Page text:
Richard Stallman is not known for pulling punches, as he demonstrates in an attack on the Oyster payment system for the London Underground railway. ZDNet has the coverage of his complaints
, which are based on very real privacy concerns that have little or nothing to do with Linux. "Online payments cannot be made anonymously, so anyone paying online or linking their Oyster card to a credit card for automatic top-ups is handing their travel information to the government, Stallman argued. He also warned that the RFID chip on the card might be read at other times, allowing information to be gathered besides details of Tube and bus travel.
Comments (42 posted)
Trade Shows and Conferences
KDE.News covers the KDE presence at LinuxTag
, which was held recently in Berlin. There were two booths, one for KDE and another for Amarok, plus multiple talks in the KDE track. "Both main booths were well manned and even better visited. The interested crowd asked zillions of questions and was very eager to see the latest features, goodies and eyecandy of KDE 4.1 which we showed on all computers at the booth, on Linux, Mac OS X and Windows. Other visitors came by to share ideas or suggestions, and altogether they gave wonderful feedback.
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Acer's shift toward Linux-based laptops.
"In an interview with VNUNet.com, Acer Vice President of Marketing Gianpiero Morbello said his Taiwanese PC maker has big plans to develop the market for Linux, not only on its low-cost ultraportable, but on the company's laptops as well.
The Acer Aspire One is just the beginning of Acer's foray into the Linux world, according to a company exec.
The reason is because of the cost and operation of Microsoft's operating system over open-source Linux.
"We have shifted towards Linux because of Microsoft," said Morbello. "Microsoft has a lot of power and it is going to be difficult, but we will be working hard to develop the Linux market."
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on the availability of Google Gadgets for Linux, a set of
mini-applications for the desktop.
"Zhuang invited developers to view the source code for the entire project. "For Gadgets for Linux, we don't just want to simply release the final offering, but we also want to give everyone a chance to tinker with the code powering the gadgets," Zhuang wrote. "For this project, fostering a transparent and lively developer community is just as important as serving our users."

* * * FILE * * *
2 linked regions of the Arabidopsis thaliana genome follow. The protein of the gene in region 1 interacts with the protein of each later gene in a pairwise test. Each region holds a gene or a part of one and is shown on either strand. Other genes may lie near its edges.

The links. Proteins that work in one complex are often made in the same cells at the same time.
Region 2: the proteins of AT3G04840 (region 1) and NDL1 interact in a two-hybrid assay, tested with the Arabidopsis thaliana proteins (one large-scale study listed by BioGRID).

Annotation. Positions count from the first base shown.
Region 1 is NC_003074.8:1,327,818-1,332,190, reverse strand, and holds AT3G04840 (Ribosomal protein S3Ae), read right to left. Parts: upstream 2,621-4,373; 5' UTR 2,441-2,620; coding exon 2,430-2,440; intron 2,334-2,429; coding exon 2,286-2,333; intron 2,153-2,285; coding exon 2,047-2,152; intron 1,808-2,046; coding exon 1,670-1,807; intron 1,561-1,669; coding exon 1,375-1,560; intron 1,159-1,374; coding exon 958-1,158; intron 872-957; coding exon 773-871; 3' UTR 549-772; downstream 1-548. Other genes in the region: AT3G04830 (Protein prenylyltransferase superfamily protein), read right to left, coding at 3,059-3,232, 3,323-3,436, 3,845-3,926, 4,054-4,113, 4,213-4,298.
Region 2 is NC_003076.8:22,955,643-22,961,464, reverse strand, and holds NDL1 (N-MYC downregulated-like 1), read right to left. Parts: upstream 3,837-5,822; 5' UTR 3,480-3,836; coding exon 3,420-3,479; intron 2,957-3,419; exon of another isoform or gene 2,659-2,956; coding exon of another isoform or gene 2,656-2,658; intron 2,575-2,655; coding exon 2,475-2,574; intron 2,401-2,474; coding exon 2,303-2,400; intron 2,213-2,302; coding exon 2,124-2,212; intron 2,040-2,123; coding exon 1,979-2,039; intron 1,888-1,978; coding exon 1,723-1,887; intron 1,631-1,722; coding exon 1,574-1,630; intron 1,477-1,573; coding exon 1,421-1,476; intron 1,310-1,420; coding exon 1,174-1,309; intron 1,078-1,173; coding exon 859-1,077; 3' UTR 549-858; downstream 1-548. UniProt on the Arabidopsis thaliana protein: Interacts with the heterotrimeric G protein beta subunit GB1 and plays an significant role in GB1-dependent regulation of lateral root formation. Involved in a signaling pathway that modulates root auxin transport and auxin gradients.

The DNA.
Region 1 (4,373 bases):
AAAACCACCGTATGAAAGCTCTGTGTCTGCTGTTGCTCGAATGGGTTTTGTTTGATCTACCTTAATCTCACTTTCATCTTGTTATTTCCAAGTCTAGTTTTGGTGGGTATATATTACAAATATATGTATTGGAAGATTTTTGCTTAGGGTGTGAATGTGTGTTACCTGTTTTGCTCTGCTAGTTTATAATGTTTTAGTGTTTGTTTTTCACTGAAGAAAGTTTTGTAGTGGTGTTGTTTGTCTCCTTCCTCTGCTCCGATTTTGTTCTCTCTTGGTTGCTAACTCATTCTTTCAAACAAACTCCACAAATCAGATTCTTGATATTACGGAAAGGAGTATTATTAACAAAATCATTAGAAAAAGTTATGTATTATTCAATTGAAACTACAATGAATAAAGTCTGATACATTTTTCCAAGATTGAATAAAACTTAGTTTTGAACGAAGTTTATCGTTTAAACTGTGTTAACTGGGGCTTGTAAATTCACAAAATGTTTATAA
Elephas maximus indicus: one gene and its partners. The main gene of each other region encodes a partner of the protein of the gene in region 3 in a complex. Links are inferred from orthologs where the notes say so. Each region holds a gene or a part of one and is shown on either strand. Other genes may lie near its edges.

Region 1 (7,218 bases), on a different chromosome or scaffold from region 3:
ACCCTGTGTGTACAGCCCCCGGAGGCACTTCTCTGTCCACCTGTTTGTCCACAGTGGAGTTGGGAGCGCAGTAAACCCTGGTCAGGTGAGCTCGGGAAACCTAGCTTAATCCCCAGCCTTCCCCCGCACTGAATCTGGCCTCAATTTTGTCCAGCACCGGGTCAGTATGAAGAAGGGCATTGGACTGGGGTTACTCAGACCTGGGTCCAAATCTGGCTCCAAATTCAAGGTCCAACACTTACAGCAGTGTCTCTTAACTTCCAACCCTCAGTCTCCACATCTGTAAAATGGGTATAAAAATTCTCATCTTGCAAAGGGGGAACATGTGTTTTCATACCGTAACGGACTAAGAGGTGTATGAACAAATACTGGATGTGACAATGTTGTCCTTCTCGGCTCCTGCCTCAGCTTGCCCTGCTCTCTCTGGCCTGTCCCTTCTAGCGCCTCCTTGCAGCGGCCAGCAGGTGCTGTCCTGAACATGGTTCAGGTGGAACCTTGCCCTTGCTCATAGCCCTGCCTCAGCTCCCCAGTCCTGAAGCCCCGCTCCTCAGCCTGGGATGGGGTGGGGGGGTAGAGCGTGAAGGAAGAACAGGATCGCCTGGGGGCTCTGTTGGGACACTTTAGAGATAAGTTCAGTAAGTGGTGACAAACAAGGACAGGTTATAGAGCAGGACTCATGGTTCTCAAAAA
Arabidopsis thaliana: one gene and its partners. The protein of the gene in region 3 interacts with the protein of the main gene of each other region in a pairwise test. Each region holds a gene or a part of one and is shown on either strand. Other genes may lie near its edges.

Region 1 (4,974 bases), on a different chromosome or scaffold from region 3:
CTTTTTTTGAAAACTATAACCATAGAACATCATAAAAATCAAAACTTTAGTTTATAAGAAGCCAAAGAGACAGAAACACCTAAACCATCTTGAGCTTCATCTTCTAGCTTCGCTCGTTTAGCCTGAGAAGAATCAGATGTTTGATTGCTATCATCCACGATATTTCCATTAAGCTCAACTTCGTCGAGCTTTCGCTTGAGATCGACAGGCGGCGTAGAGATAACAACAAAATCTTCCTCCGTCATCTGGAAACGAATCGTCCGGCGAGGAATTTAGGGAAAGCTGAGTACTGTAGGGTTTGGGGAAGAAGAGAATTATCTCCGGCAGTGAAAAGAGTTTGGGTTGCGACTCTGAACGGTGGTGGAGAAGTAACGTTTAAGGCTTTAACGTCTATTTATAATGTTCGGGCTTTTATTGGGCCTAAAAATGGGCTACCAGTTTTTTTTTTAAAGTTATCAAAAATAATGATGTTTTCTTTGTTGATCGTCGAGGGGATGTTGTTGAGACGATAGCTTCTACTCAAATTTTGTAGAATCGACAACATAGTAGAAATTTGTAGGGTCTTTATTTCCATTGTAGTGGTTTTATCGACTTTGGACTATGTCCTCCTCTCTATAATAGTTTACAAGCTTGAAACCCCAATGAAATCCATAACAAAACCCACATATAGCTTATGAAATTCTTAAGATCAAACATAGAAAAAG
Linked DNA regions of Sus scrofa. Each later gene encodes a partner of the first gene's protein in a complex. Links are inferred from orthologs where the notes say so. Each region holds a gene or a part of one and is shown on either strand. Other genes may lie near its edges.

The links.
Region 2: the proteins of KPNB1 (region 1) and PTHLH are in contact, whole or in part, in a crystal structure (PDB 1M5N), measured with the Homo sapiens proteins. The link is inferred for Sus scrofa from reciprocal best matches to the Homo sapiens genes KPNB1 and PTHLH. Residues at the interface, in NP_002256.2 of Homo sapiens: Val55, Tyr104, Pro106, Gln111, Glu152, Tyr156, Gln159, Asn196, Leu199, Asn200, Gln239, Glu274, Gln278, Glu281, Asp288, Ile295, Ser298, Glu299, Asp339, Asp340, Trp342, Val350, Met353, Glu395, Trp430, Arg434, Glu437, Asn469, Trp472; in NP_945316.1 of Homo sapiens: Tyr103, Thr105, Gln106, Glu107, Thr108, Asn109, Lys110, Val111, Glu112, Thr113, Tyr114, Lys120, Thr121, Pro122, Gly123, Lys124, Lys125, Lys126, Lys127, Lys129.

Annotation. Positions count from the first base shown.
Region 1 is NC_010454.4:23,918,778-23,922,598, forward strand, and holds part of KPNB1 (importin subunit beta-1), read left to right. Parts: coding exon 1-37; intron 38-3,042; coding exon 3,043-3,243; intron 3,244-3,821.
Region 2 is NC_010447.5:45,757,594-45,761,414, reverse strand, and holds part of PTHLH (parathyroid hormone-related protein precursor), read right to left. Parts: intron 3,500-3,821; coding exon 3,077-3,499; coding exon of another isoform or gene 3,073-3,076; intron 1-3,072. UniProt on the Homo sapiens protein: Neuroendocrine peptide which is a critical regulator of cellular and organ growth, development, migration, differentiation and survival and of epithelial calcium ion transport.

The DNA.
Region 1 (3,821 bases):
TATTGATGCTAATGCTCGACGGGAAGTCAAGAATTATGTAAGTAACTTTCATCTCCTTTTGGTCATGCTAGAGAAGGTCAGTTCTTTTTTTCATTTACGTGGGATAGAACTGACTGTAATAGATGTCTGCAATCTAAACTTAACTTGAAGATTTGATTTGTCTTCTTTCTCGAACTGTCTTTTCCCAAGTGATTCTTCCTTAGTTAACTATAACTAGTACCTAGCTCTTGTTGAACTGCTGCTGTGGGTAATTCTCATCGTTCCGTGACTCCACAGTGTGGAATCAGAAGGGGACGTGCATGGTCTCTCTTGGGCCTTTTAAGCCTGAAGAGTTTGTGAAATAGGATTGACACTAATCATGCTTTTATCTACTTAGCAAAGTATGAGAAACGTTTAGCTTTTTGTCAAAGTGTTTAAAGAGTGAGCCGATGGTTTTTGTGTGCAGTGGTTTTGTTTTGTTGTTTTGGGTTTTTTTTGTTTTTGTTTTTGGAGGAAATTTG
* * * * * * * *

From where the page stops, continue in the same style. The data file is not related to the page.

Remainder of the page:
Google Gadgets for Linux are compatible with those written for Google Desktop for Windows and the "Universal Gadgets" on iGoogle. Therefore, according to the company, "a large library of existing gadgets [is] immediately available to Linux users, [and] gadget developers will benefit from a much larger potential user base without having to learn a new API".
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IBM's developerWorks has an article describing how to detect multitouch gestures
using a Synaptics TouchPad on Linux.
"This article provides tools and code needed to add some of this new gesture support on older Linux®-enabled hardware. Building on the output of the synclient program, the Perl code presented here allows you to assign specific application functions to 'Three-Finger Swipe,' as well as open- and close-pinch gestures.
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a KDE 4.1 snapshot. "In spite of fragmentary information about
changes, that I've published since my last insight (like the Amarok 2
visual changelog), I've decided after all to gather them all in one
place. Hence, I invite you to the next insight of KDE 4. The revision of
the day is 811150.
" (Found on KDE.News
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Network World takes a look at power consumption
by comparing Red Hat Enterprise Linux 5.1, SUSE Enterprise Linux 10 SP1, and Windows Server 2008 on four different servers. "The results showed that while Windows Server 2008 drew slightly less power in a few test cases when it had its maximum power saving settings turned on, it was RHEL that did the best job of keeping the power draw in check across the board.
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